Understanding the Andean herb, plus a recipe for Uchucuta.
I planted way too much huacatay (Tagetes minuta) in my garden in New York. To be honest, I didn’t think it would grow as well as it did. It took off a little slow, but once it got going it hasn’t stopped and now I far more of the Andean herb than I know what to do with and it is still coming. Pest free, it’s one of the few things the deer and racoons haven’t touched in my garden and it makes for a good companion plant with tomatoes and other vegetables.
Huacatay is an Andean herb, often called black mint in English, which to me is a lazy description. It’s not black but dark green, nor is it from the mint family. It’s actually a type of marigold and it grows small yellow flowers. The flavor is distinctive, a sort of cross between tarragon, cilantro, sweet basil and spearmint with a touch of lime.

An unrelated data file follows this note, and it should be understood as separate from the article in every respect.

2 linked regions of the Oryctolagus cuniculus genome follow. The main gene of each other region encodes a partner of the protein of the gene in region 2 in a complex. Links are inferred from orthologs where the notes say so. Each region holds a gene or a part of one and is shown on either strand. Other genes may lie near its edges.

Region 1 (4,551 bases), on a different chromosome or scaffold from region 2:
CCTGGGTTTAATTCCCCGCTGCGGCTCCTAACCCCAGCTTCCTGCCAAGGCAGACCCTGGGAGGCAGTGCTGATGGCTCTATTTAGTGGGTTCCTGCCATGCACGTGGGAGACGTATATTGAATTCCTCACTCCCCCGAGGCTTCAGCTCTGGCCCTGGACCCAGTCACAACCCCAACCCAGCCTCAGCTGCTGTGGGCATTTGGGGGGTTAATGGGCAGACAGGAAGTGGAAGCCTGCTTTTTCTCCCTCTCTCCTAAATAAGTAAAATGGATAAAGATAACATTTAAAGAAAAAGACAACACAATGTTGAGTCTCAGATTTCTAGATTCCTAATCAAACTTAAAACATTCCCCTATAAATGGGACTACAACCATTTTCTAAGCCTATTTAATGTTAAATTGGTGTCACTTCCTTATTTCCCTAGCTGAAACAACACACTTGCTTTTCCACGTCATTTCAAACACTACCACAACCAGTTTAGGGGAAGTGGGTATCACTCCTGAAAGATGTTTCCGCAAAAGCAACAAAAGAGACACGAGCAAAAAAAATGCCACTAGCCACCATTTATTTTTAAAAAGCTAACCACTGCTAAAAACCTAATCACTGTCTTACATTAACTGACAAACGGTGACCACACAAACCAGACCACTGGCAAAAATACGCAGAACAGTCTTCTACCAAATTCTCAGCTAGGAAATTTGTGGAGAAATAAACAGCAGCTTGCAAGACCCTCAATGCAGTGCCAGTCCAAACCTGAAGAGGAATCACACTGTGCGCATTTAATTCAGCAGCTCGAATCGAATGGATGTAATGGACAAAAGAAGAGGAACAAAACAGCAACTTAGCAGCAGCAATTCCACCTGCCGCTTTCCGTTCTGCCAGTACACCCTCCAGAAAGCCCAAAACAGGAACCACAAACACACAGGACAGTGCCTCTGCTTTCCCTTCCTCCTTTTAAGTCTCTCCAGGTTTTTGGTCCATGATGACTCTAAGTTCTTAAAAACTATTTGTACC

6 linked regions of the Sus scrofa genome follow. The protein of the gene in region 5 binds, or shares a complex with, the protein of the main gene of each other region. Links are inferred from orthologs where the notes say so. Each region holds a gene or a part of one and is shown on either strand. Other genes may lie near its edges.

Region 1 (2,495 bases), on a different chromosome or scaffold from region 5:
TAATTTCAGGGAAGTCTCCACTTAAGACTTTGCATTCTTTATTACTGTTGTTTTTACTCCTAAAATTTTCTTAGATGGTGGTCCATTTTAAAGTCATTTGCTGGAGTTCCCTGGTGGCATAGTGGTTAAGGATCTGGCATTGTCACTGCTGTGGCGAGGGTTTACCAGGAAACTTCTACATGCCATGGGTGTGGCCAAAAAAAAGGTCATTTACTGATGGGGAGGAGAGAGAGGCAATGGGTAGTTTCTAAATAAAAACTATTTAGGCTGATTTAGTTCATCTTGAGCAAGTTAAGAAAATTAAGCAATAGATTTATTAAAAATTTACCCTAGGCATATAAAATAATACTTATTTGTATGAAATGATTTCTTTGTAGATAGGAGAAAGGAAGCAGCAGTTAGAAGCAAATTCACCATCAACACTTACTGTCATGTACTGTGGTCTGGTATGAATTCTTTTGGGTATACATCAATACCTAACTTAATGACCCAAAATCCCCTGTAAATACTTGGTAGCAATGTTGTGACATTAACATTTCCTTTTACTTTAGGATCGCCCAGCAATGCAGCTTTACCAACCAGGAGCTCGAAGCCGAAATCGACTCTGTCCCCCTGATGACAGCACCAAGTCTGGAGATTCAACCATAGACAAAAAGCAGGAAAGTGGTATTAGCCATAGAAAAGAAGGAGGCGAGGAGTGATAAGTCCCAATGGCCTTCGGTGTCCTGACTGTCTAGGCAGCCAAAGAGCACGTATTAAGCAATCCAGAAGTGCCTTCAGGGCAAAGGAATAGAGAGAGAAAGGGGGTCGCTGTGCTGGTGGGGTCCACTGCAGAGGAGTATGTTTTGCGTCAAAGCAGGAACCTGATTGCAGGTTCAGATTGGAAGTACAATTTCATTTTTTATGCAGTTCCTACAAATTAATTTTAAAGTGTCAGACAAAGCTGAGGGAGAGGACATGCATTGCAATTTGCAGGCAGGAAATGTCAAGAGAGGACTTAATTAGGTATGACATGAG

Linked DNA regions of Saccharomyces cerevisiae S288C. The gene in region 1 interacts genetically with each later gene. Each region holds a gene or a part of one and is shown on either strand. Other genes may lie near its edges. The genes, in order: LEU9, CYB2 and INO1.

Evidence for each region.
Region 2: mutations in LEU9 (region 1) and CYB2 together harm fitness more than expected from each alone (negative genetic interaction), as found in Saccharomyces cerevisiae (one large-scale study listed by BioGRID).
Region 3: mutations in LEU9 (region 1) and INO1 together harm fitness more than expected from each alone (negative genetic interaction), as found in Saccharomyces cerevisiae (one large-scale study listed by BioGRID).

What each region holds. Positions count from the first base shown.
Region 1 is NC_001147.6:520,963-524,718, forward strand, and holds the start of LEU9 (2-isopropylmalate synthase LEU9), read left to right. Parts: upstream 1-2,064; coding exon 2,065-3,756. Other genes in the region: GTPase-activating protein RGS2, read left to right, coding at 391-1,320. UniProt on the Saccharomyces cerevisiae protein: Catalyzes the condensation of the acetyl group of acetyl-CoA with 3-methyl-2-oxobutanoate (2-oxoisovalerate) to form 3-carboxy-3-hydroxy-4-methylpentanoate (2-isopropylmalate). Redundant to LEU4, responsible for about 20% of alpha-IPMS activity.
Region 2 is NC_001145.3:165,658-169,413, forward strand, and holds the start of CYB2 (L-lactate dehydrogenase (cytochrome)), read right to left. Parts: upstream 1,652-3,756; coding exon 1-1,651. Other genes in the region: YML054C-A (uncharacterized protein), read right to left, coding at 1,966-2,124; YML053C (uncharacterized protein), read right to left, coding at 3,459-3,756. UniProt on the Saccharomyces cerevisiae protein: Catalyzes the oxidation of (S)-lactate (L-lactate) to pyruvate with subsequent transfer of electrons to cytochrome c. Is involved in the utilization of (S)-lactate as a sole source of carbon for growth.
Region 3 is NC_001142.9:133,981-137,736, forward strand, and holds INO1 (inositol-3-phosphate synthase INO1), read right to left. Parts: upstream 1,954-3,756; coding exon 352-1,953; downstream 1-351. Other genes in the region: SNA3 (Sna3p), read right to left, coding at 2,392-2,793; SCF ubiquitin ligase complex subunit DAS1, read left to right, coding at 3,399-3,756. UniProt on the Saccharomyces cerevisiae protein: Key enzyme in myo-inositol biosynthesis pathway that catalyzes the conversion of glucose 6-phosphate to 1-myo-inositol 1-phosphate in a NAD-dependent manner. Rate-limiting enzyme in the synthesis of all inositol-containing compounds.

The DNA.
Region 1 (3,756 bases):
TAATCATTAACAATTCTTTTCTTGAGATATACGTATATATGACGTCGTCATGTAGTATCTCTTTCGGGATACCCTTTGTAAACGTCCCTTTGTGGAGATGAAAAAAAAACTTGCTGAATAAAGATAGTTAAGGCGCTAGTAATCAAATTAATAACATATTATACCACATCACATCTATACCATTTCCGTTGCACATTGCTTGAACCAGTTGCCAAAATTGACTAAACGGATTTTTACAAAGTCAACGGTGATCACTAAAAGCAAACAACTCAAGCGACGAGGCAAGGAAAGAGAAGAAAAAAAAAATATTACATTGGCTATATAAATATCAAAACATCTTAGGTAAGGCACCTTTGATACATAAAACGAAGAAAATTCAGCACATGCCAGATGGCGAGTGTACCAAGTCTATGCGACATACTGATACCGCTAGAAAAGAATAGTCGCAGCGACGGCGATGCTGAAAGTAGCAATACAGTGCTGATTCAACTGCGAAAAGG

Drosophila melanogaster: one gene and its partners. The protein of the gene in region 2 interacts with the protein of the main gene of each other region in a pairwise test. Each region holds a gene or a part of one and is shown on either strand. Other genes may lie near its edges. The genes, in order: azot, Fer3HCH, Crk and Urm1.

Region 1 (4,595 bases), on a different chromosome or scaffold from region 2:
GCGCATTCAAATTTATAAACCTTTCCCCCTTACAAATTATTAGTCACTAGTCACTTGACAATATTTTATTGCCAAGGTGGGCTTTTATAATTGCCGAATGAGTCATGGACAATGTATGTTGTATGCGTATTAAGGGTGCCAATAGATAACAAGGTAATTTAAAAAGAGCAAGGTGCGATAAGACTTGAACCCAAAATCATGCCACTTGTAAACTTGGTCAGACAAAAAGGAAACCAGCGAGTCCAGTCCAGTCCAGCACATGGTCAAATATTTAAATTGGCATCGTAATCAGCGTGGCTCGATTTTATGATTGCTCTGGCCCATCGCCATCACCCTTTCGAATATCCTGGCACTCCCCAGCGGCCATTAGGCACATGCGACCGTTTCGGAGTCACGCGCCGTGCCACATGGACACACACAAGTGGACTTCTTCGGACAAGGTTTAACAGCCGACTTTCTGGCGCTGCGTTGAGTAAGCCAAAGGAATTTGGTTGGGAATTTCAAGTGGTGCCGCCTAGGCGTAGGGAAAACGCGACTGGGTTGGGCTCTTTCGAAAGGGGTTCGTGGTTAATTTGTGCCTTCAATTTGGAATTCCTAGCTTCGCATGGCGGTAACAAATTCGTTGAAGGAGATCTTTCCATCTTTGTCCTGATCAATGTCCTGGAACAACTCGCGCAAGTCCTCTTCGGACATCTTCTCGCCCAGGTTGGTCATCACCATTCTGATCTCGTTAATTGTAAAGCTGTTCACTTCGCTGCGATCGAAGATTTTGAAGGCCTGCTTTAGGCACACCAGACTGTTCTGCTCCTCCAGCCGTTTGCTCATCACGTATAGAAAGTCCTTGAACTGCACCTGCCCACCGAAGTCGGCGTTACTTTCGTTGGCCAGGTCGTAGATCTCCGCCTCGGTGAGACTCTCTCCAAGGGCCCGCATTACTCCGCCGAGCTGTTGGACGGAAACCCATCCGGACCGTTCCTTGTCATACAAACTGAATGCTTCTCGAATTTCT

It’s one of the most widely used herbs in Andean cuisine, giving flavor to countless recipes like seco de cordero, countless stews, grilled meats and ocopa, the hucatay infused version of salsa huancaína. Some might recognize the flavor from ají huacatay, the green sauce that everyone seems to love when served at Peruvian pollo a la brasa restaurants. It can also be dried and used as a tea, infused into an oil, infused into butter, used with grilled vegetables, used as a garnish for causa or blended into fruit juices.
My preferred preparation is perhaps the most common one in the western Andes: Uchucuta. The word simply means ground chiles in Quechua and while there is no exact preparation or set of ingredients, it’s often a combination of fresh chiles and huacatay ground on a stone mortar or batán into a paste. The best use is with roasted potatoes, small ones, cooked whole. Just peel off the skins and dip them in.
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